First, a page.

Math 280 Supplement to Friday, 22jan99. 
Digression on Drawing.

In Two-Dimensions (2D)

You know already how to do this. But you might practice to develop some
style and shed bad habits from high-school. Do not "decorate" your drawing with
unessential clutter, such as putting arrows on your Cartesian axes, unless of 
course you really do wan't to deviate from the natural direction.) Do label 
you pictures with enough text to make it clear what you are depicting. Always
(except of on a test, of course) draw the picture on scratch paper first.

In Three-Dimensions (3D)

This is much more difficult since you were probably not taught the rudiments
of drawing in grade school. (Your teachers were probably much too busy 
socializing you to teach you useful skills like drawing and singing.)

Here are two modes that are easy to learn. They serve different purposes, and, 
unfortunately, they are not sufficient for every picture you may need to draw.
However, it's a start. 

The Axonometric Method.

Suppose you need to *plot* (=technical use from now on, meaning to construct
on the basis of coordinate information) a figure. Start with 3 axes that give
the impression you're looking into the corner of a room.  One axis should be
vertical, but the next should not be horizontal, because then the third 
axis would come straight at you and be invisible. So draw it slightly below
horizontal to the right. The third axes points towards San Diego. 

Mark a unit on each axis. Now you can draw every point with positive coordinates 
by drawing lines parallel to the axes, by measuring off units (different in 
each direction) and, if needed, by plotting (note the use of the term) the 
curves of intersection of a surface in space with each of the coordinate planes.

For example, to plot the point, see 
Fig. 1.
the little numbers enumerate the sequential  steps in drawing the picture, 

_x = (1,3,2) = _i + 3 _j + 2 _k  

0. Choses axonometric axes (3 lines and units).
1. "Let your fingers do the walking" from the origin to the tip of  _i.
2. Add 3 _j by plotting a line parallel to the y-axis, 3 y-units long.
3. Ditto 2 z-units upward. 
4. If you need to check your accuracy, complete one, 4, or the other, 4', 
   of the apparent rectangles (drawn as parallelograms) in the coordinate 
   planes (the walls of the room).

The "Ex-Post-Facto" method.

If you already know how the surface you are trying to draw is going to look 
like, draw it first. Then introduce any coordinate axes you may need and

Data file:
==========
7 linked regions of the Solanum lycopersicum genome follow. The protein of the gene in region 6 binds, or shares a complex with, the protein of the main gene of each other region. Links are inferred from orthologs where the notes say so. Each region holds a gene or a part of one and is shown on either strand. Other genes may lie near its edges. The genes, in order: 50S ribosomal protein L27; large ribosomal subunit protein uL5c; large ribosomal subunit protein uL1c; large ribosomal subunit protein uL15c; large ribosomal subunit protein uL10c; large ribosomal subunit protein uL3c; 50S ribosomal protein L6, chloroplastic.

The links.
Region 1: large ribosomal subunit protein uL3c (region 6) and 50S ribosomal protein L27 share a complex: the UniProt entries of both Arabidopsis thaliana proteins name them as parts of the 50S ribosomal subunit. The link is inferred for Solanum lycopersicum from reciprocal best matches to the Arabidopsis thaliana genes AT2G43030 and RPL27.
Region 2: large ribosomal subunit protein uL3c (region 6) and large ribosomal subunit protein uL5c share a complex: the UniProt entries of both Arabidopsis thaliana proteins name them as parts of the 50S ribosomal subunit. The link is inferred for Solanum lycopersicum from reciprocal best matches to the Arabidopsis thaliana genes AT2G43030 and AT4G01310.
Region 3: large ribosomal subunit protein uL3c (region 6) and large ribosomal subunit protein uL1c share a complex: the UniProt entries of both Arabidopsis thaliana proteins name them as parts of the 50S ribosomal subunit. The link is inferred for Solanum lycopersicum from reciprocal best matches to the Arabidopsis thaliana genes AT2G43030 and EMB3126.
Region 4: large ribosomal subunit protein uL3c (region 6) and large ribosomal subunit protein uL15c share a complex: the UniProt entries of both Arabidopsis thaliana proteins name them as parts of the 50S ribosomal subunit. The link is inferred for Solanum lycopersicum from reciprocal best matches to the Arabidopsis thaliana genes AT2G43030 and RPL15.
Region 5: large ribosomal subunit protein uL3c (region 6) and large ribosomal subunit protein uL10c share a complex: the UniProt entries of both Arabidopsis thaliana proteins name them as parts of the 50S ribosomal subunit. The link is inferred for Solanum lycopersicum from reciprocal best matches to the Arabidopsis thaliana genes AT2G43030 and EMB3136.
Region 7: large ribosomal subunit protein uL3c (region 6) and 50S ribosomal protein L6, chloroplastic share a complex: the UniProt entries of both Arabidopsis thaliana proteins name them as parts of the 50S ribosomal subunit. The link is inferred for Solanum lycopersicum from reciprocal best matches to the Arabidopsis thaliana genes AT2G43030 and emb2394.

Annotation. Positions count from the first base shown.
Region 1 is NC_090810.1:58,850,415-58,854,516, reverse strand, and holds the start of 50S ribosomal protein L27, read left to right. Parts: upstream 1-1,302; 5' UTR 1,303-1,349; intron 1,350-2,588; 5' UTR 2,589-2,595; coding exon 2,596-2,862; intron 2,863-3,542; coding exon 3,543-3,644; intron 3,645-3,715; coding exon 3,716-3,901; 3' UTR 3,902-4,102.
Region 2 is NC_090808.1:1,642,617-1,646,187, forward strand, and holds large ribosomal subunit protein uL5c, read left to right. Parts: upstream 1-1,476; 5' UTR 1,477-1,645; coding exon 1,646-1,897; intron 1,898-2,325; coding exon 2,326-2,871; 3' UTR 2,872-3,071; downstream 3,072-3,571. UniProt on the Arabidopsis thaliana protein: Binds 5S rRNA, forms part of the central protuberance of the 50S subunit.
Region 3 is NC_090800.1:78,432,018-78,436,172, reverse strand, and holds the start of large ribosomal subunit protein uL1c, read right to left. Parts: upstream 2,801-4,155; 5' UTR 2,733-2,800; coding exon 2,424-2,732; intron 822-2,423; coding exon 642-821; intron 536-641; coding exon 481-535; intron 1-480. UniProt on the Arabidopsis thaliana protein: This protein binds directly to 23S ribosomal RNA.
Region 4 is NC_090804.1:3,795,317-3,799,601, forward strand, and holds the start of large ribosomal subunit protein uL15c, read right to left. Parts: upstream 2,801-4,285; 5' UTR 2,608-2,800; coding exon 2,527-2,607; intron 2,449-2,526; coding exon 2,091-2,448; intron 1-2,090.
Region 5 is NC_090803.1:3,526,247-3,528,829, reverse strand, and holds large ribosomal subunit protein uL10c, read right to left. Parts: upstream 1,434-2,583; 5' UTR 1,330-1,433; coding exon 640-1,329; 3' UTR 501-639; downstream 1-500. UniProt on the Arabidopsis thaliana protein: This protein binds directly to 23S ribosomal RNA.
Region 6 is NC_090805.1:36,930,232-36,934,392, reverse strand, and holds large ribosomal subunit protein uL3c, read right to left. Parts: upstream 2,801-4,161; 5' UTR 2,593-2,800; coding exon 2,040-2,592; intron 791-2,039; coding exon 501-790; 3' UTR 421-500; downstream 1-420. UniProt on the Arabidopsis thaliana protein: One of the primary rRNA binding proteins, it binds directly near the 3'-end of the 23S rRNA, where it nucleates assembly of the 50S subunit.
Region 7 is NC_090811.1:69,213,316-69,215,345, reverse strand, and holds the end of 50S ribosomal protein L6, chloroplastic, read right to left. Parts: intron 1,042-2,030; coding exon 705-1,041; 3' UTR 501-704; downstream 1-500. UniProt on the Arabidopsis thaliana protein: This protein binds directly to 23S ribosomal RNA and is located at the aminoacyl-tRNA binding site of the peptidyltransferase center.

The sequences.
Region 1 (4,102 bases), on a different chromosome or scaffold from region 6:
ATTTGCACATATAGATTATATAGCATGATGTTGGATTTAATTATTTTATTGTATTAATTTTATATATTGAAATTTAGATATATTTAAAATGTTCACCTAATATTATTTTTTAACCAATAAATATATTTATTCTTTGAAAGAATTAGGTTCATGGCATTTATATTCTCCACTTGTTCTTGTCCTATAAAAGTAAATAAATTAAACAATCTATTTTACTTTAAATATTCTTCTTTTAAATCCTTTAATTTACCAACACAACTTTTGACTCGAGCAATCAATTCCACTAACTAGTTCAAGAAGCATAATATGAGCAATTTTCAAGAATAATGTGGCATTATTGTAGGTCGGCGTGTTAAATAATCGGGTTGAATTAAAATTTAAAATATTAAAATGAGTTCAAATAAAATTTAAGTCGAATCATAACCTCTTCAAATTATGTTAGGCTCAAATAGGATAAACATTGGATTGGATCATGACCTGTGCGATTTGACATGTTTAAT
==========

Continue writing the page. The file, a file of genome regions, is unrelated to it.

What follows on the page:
proceed axonometrically.

Example 1.  
The function u = x^2 + y^2 has a bowl shape (parabolic surface) 
Fig. 2
for its graph.  Now add the axes to the already drawn picture.  

Note that since the circular rim of the bowl, drawn here as an oval (an
ellipse) and *never* as a "cigar", is visible, therefore the bottom of
the bowl, which is at the origin, is invisible. Hence the gap between where
the horizontal axes come out from under the bowl. 

Example 2.
For u = x^2 - y^2, which you know to be a saddle shape 
Fig. 3
start by drawing the lazy-eight, representing the edge of a Pringle's potato 
chip. Then finish the picture by revealing the underside, or the topside of
the saddle.

Note, finally, that for the horizontal axes, one is below and the other is
above the saddle. 

Example 3. 
Finally consider the surface u = f(x,y) where f(x,y) = x^3 - 3xy^2, which 
is called the 
Monkey Saddle
But before we consider drawing the 2D contours of this surface, we review
the calculations we went through in class to discover the derivative of f.

f(x+h,y+k) = (x+h)^3 - 3(x+h)(y+k)^3

= x^3 + {3x^2 h + 3xh^2} - 3(x+{h})(y^2 +{2yk+k^2}) 

which has been grouped to demonstrate continuity because 

= x^3 + {A} - 3(x+{h})(y^2 +{B})  all three, A, h and B are null functions,

But we CAN expand each of these further:

{A}  =  (3x^2 + {A'})h  where A' = 3xh + h^2 is again a null function,
{h}  =  ( 1 )h 
{B}  =  (2y + {k}) k    where {k} is again a null function.

So, rearranging all this in a more useful form, we continue the equality string
of f(x+h,y+k)=

=  (x^3 - 3xy^2) + {A} -3{h}y^2 - 3x{B} -3{h}{B}

=  f(x,y) + (3x^2 - 3y^2)h + (-6xy)k + ({A'} -3{B})h + (-3x{k}) k ).

Translating this into matrix notation we obtain 

\delta u := f(x+h,y+k)- f(x,y) = [3x^2 - 3y^2 , -6xy]|h| + [Q_1,Q_2]|h|
                                                     |k|            |k|

where both Q_1 and Q_2 -> when h,k -> 0.